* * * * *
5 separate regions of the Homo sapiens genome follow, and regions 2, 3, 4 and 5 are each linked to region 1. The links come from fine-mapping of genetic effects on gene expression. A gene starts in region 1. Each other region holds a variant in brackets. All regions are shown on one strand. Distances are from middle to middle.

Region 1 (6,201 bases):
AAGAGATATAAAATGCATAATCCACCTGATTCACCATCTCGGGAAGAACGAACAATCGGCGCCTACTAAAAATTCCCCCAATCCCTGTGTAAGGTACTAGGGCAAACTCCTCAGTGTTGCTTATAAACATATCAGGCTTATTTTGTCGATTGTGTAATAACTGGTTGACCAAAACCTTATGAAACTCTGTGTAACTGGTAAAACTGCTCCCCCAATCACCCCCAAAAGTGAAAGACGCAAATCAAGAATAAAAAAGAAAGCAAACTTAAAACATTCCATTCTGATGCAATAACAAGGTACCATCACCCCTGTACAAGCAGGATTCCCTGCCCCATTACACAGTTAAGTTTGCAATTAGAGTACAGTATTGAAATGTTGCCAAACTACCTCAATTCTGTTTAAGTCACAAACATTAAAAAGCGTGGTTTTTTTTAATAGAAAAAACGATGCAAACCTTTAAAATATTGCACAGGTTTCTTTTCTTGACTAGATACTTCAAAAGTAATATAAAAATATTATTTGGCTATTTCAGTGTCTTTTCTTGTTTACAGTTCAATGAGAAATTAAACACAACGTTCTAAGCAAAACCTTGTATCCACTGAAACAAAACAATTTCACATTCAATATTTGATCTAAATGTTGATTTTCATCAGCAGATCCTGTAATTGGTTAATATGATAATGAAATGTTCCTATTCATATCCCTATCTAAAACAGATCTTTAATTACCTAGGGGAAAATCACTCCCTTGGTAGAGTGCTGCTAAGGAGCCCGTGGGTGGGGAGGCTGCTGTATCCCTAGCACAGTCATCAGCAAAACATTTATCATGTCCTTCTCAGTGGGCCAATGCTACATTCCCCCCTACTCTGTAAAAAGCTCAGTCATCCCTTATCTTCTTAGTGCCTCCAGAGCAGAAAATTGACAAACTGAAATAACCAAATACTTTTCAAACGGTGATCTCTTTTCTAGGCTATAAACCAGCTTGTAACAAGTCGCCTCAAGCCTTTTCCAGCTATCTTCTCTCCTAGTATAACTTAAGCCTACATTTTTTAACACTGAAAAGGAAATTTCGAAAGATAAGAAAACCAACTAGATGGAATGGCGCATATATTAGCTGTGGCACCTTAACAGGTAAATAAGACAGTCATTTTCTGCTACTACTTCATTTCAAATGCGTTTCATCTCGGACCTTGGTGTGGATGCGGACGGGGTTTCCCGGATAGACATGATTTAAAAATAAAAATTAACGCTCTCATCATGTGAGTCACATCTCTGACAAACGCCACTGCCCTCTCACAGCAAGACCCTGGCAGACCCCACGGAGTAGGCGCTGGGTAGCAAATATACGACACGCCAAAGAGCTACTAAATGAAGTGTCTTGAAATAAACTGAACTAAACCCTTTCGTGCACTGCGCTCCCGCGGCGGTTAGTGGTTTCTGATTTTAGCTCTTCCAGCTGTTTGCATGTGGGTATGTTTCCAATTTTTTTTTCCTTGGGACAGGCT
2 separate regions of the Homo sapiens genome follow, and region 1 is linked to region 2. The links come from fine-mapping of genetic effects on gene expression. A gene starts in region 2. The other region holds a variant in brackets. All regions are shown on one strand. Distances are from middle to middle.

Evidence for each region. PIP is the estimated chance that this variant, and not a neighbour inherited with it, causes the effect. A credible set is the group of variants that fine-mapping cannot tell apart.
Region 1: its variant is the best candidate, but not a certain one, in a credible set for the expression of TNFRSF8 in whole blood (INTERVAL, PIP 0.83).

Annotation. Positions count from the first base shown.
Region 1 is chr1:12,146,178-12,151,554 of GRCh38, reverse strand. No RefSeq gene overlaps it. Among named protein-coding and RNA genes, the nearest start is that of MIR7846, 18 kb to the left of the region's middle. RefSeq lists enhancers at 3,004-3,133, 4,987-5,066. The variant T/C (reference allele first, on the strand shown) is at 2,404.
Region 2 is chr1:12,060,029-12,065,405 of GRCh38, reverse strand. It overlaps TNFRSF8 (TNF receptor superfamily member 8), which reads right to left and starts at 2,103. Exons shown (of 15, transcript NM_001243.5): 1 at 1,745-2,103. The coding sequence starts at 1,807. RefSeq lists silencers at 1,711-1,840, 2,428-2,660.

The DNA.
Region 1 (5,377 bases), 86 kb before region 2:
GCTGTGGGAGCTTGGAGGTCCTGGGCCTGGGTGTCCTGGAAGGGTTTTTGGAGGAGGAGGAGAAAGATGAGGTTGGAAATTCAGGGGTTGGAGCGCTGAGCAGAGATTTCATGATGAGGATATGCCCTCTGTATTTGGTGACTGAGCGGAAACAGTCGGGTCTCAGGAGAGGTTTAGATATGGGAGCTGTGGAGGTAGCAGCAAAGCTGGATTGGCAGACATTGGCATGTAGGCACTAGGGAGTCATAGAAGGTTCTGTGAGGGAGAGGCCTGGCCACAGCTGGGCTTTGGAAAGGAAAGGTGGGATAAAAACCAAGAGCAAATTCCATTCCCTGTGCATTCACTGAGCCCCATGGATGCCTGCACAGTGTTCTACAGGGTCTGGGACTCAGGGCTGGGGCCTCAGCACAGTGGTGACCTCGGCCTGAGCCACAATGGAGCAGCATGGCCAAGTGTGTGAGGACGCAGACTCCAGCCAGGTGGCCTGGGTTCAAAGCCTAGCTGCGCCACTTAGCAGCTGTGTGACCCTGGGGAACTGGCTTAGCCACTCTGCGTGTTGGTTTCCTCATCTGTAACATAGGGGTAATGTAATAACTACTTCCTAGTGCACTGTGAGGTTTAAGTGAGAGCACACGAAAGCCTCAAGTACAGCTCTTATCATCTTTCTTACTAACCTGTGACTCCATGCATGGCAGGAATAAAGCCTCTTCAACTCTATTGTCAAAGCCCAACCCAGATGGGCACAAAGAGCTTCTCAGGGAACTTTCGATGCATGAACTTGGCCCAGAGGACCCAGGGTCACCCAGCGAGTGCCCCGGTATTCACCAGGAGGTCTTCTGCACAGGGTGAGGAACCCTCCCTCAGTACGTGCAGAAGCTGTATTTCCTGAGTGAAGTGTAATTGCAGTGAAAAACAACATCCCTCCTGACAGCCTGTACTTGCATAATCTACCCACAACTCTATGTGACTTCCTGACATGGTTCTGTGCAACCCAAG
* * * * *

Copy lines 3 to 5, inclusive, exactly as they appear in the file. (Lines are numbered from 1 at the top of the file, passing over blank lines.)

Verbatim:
AAGAGATATAAAATGCATAATCCACCTGATTCACCATCTCGGGAAGAACGAACAATCGGCGCCTACTAAAAATTCCCCCAATCCCTGTGTAAGGTACTAGGGCAAACTCCTCAGTGTTGCTTATAAACATATCAGGCTTATTTTGTCGATTGTGTAATAACTGGTTGACCAAAACCTTATGAAACTCTGTGTAACTGGTAAAACTGCTCCCCCAATCACCCCCAAAAGTGAAAGACGCAAATCAAGAATAAAAAAGAAAGCAAACTTAAAACATTCCATTCTGATGCAATAACAAGGTACCATCACCCCTGTACAAGCAGGATTCCCTGCCCCATTACACAGTTAAGTTTGCAATTAGAGTACAGTATTGAAATGTTGCCAAACTACCTCAATTCTGTTTAAGTCACAAACATTAAAAAGCGTGGTTTTTTTTAATAGAAAAAACGATGCAAACCTTTAAAATATTGCACAGGTTTCTTTTCTTGACTAGATACTTCAAAAGTAATATAAAAATATTATTTGGCTATTTCAGTGTCTTTTCTTGTTTACAGTTCAATGAGAAATTAAACACAACGTTCTAAGCAAAACCTTGTATCCACTGAAACAAAACAATTTCACATTCAATATTTGATCTAAATGTTGATTTTCATCAGCAGATCCTGTAATTGGTTAATATGATAATGAAATGTTCCTATTCATATCCCTATCTAAAACAGATCTTTAATTACCTAGGGGAAAATCACTCCCTTGGTAGAGTGCTGCTAAGGAGCCCGTGGGTGGGGAGGCTGCTGTATCCCTAGCACAGTCATCAGCAAAACATTTATCATGTCCTTCTCAGTGGGCCAATGCTACATTCCCCCCTACTCTGTAAAAAGCTCAGTCATCCCTTATCTTCTTAGTGCCTCCAGAGCAGAAAATTGACAAACTGAAATAACCAAATACTTTTCAAACGGTGATCTCTTTTCTAGGCTATAAACCAGCTTGTAACAAGTCGCCTCAAGCCTTTTCCAGCTATCTTCTCTCCTAGTATAACTTAAGCCTACATTTTTTAACACTGAAAAGGAAATTTCGAAAGATAAGAAAACCAACTAGATGGAATGGCGCATATATTAGCTGTGGCACCTTAACAGGTAAATAAGACAGTCATTTTCTGCTACTACTTCATTTCAAATGCGTTTCATCTCGGACCTTGGTGTGGATGCGGACGGGGTTTCCCGGATAGACATGATTTAAAAATAAAAATTAACGCTCTCATCATGTGAGTCACATCTCTGACAAACGCCACTGCCCTCTCACAGCAAGACCCTGGCAGACCCCACGGAGTAGGCGCTGGGTAGCAAATATACGACACGCCAAAGAGCTACTAAATGAAGTGTCTTGAAATAAACTGAACTAAACCCTTTCGTGCACTGCGCTCCCGCGGCGGTTAGTGGTTTCTGATTTTAGCTCTTCCAGCTGTTTGCATGTGGGTATGTTTCCAATTTTTTTTTCCTTGGGACAGGCT
2 separate regions of the Homo sapiens genome follow, and region 1 is linked to region 2. The links come from fine-mapping of genetic effects on gene expression. A gene starts in region 2. The other region holds a variant in brackets. All regions are shown on one strand. Distances are from middle to middle.

Evidence for each region. PIP is the estimated chance that this variant, and not a neighbour inherited with it, causes the effect. A credible set is the group of variants that fine-mapping cannot tell apart.